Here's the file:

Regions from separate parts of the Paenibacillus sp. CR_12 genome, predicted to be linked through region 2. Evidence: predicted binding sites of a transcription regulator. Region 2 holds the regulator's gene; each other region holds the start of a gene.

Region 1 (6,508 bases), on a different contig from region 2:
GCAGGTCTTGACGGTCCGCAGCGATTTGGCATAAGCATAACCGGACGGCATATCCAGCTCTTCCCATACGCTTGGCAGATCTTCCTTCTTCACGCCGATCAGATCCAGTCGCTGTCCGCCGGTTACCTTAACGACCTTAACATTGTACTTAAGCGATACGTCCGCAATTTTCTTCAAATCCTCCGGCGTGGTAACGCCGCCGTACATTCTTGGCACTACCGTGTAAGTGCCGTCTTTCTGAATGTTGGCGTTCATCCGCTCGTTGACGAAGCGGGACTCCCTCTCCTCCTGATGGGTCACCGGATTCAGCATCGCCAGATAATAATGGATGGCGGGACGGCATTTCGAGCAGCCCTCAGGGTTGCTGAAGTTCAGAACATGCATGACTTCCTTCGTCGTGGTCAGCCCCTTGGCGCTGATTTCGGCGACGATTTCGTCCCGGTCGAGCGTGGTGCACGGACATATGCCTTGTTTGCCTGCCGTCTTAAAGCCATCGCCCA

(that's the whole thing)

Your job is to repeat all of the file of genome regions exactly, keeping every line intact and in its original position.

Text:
Regions from separate parts of the Paenibacillus sp. CR_12 genome, predicted to be linked through region 2. Evidence: predicted binding sites of a transcription regulator. Region 2 holds the regulator's gene; each other region holds the start of a gene.

Region 1 (6,508 bases), on a different contig from region 2:
GCAGGTCTTGACGGTCCGCAGCGATTTGGCATAAGCATAACCGGACGGCATATCCAGCTCTTCCCATACGCTTGGCAGATCTTCCTTCTTCACGCCGATCAGATCCAGTCGCTGTCCGCCGGTTACCTTAACGACCTTAACATTGTACTTAAGCGATACGTCCGCAATTTTCTTCAAATCCTCCGGCGTGGTAACGCCGCCGTACATTCTTGGCACTACCGTGTAAGTGCCGTCTTTCTGAATGTTGGCGTTCATCCGCTCGTTGACGAAGCGGGACTCCCTCTCCTCCTGATGGGTCACCGGATTCAGCATCGCCAGATAATAATGGATGGCGGGACGGCATTTCGAGCAGCCCTCAGGGTTGCTGAAGTTCAGAACATGCATGACTTCCTTCGTCGTGGTCAGCCCCTTGGCGCTGATTTCGGCGACGATTTCGTCCCGGTCGAGCGTGGTGCACGGACATATGCCTTGTTTGCCTGCCGTCTTAAAGCCATCGCCCA